US to proceed with prosecution of Khobragade

Updated - November 16, 2021 06:08 pm IST

Published - December 31, 2013 01:44 am IST - New York

FILE - This Dec. 8, 2013 file photo shows Devyani Khobragade, India's deputy consul general, during the India Studies Stony Brook University fundraiser event at Long Island, New York. India's information minister lashed out at the United States on Friday, Dec. 20, 2013, and demanded an apology for the treatment of Khobragade, who was arrested in New York, saying America cannot behave "atrociously" and get away with it. (AP Photo/Mohammed Jaffer, File)

FILE - This Dec. 8, 2013 file photo shows Devyani Khobragade, India's deputy consul general, during the India Studies Stony Brook University fundraiser event at Long Island, New York. India's information minister lashed out at the United States on Friday, Dec. 20, 2013, and demanded an apology for the treatment of Khobragade, who was arrested in New York, saying America cannot behave "atrociously" and get away with it. (AP Photo/Mohammed Jaffer, File)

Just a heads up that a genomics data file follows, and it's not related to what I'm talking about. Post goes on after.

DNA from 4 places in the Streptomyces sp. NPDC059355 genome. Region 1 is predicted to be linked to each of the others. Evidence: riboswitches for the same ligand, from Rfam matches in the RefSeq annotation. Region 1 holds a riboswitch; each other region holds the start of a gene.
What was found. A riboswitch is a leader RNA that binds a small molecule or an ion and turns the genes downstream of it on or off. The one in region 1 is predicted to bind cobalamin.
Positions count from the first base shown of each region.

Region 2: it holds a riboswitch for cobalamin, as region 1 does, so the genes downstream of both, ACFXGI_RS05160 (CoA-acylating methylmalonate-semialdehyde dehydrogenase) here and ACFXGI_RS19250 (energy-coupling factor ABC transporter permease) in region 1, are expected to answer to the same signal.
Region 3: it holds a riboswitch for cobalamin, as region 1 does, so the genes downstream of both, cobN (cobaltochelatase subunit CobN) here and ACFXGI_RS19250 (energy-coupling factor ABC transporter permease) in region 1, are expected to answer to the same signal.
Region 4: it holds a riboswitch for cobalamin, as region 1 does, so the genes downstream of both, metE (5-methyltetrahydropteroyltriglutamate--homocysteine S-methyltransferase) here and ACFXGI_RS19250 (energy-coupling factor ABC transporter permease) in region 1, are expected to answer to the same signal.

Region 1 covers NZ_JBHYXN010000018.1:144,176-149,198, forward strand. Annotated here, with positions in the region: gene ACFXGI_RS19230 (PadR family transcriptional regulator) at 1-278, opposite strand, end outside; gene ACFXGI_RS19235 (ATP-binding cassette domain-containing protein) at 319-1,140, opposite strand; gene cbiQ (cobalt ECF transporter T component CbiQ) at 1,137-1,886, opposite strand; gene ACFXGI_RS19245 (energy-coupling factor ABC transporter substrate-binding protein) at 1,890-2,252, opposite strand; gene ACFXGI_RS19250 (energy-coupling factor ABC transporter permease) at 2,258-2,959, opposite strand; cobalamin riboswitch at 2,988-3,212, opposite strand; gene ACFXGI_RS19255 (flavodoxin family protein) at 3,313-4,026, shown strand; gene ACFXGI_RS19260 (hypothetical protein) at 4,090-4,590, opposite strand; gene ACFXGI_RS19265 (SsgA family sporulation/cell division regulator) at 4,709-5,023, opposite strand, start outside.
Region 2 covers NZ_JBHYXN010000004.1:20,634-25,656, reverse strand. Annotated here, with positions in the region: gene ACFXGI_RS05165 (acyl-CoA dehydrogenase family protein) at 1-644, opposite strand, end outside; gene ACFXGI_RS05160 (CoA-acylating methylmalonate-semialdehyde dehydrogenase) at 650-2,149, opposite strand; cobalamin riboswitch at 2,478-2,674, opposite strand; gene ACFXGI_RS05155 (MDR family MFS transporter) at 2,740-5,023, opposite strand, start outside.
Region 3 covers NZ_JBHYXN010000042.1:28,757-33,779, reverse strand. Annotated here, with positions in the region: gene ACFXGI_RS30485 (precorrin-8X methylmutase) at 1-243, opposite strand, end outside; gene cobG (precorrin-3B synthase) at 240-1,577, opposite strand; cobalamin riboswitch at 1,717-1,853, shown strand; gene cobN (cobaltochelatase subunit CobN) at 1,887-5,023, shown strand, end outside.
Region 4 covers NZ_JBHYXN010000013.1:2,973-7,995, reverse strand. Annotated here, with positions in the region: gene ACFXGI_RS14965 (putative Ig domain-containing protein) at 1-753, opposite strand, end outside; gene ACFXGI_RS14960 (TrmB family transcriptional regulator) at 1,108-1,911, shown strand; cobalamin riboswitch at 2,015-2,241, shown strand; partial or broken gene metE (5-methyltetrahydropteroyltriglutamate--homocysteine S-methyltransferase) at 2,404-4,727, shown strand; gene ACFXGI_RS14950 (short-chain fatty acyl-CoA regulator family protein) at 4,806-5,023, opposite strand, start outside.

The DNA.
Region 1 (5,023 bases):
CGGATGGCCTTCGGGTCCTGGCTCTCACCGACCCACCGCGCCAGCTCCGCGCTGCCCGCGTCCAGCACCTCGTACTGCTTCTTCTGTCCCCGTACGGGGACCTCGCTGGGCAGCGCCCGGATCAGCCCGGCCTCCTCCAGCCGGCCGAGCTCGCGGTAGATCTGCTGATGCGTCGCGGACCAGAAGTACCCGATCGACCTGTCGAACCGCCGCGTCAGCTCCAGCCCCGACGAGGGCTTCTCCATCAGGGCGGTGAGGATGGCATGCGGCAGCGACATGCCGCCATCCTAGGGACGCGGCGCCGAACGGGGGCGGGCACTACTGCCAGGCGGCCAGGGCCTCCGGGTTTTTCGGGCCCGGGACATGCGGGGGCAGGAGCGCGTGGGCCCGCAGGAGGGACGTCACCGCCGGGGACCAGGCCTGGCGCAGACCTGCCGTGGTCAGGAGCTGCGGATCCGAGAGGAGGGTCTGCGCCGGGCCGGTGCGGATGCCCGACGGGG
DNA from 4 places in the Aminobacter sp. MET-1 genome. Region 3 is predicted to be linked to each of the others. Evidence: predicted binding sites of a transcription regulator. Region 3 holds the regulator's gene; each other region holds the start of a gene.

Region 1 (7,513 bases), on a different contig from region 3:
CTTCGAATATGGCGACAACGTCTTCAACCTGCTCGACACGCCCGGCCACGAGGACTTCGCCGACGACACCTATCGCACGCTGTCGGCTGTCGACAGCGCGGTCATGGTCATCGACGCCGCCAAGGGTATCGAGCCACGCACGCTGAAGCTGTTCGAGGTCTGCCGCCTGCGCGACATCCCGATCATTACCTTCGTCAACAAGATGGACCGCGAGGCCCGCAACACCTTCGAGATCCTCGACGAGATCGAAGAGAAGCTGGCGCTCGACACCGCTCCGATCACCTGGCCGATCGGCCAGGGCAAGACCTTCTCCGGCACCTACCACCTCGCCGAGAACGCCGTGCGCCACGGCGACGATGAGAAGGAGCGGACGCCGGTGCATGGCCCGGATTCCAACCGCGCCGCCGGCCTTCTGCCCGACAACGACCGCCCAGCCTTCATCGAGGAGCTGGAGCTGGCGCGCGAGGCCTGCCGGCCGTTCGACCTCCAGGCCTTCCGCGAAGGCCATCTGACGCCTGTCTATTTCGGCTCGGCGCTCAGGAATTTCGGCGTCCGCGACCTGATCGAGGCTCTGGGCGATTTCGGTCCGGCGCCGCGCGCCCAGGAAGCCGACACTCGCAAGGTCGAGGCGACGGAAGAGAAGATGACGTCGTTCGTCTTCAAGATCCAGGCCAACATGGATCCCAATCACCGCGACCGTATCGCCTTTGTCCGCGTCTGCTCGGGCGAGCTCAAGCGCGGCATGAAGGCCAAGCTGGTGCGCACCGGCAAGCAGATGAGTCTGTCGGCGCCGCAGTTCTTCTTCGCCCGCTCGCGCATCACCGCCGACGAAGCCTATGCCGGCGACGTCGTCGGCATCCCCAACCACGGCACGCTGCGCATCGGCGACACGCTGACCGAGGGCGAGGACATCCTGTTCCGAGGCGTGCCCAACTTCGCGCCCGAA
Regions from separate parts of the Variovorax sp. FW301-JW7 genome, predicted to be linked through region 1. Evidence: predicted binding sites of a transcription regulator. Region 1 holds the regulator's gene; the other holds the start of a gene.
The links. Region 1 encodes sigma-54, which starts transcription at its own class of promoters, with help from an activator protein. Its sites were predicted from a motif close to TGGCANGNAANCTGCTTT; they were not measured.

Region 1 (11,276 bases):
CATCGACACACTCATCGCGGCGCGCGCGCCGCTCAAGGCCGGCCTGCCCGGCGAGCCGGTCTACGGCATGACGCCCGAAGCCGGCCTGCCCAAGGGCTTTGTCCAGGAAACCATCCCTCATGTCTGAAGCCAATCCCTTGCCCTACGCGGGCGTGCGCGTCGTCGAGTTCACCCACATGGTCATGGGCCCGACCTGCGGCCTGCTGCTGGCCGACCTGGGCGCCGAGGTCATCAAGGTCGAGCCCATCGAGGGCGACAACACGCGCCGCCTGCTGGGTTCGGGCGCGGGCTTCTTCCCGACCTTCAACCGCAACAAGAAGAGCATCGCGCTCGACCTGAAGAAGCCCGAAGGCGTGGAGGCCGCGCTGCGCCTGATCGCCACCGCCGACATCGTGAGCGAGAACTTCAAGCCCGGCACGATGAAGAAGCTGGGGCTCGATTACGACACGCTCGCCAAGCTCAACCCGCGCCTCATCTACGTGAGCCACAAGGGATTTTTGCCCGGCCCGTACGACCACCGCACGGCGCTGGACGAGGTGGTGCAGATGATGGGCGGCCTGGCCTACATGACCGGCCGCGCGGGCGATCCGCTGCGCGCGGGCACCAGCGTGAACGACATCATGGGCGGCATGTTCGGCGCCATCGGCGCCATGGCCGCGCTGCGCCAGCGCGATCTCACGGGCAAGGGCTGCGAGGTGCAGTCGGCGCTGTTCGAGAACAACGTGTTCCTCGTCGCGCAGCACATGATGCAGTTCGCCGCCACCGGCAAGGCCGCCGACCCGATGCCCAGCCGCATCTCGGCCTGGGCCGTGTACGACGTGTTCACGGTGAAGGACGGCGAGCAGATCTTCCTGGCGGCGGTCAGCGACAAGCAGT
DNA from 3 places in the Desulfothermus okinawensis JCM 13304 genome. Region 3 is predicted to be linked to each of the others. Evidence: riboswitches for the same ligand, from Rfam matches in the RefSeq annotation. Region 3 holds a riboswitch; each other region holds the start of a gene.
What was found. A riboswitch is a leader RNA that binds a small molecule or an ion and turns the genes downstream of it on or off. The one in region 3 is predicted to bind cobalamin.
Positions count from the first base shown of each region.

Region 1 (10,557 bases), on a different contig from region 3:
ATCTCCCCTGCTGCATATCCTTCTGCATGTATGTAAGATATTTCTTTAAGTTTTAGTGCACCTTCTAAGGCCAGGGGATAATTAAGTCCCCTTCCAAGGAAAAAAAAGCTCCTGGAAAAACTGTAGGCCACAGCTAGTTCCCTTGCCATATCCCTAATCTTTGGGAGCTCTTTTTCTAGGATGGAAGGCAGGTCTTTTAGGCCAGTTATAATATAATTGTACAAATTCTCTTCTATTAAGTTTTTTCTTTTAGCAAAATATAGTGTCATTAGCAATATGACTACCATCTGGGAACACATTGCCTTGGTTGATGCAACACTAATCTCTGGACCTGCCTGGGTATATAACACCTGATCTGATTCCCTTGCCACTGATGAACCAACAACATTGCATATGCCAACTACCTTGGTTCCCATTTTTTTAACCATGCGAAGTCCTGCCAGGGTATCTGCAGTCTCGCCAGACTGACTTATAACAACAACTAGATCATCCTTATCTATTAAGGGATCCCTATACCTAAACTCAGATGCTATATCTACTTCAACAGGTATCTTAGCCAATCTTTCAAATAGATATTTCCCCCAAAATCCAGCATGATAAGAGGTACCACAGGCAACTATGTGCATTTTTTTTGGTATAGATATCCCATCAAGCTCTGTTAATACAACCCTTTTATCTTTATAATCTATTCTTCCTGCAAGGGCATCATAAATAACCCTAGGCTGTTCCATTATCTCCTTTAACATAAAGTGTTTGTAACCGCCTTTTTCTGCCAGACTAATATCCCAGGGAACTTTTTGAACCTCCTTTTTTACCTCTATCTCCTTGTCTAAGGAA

The U.S. is proceeding with the prosecution of senior Indian diplomat Devyani Khobragade and has no intention to withdraw the case of visa fraud against her.

U.S. sources in New York said on Monday that more evidence was being gathered against the 39-year-old diplomat before the indictment is filed. The deadline for indictment is January 13.

There is no question of apology to India over the arrest of Ms. Khobragade, the then Deputy Consul General of India, in New York on December 12, which has led to strong protests by the Indian government and widespread indignation in India.

The Indian government has demanded withdrawal of the case and an apology for the treatment meted out to the diplomat.

The sources said that the U.S. government intended to proceed with the prosecution of Ms. Khobragade. The indictment will be brought, they emphasised.

They said that everything with regard to the Indian diplomat had been done by the book and that there was no nefarious motive.

The sources replied in the negative when asked if Ms. Khobragade, who has been transferred from the Indian Consulate to the country’s mission to the U.N. subsequent to her arrest, enjoyed full diplomatic immunity at present.

They conceded, though, that if she gets U.N. immunity the diplomat cannot be prosecuted or brought to court for the period of the immunity. The case will be in “suspension” but will not be dismissed, they said.

After getting the U.N. immunity if she went back to India and then again comes on a visit to the U.S., she could face arrest since the charges would stand, the sources added.

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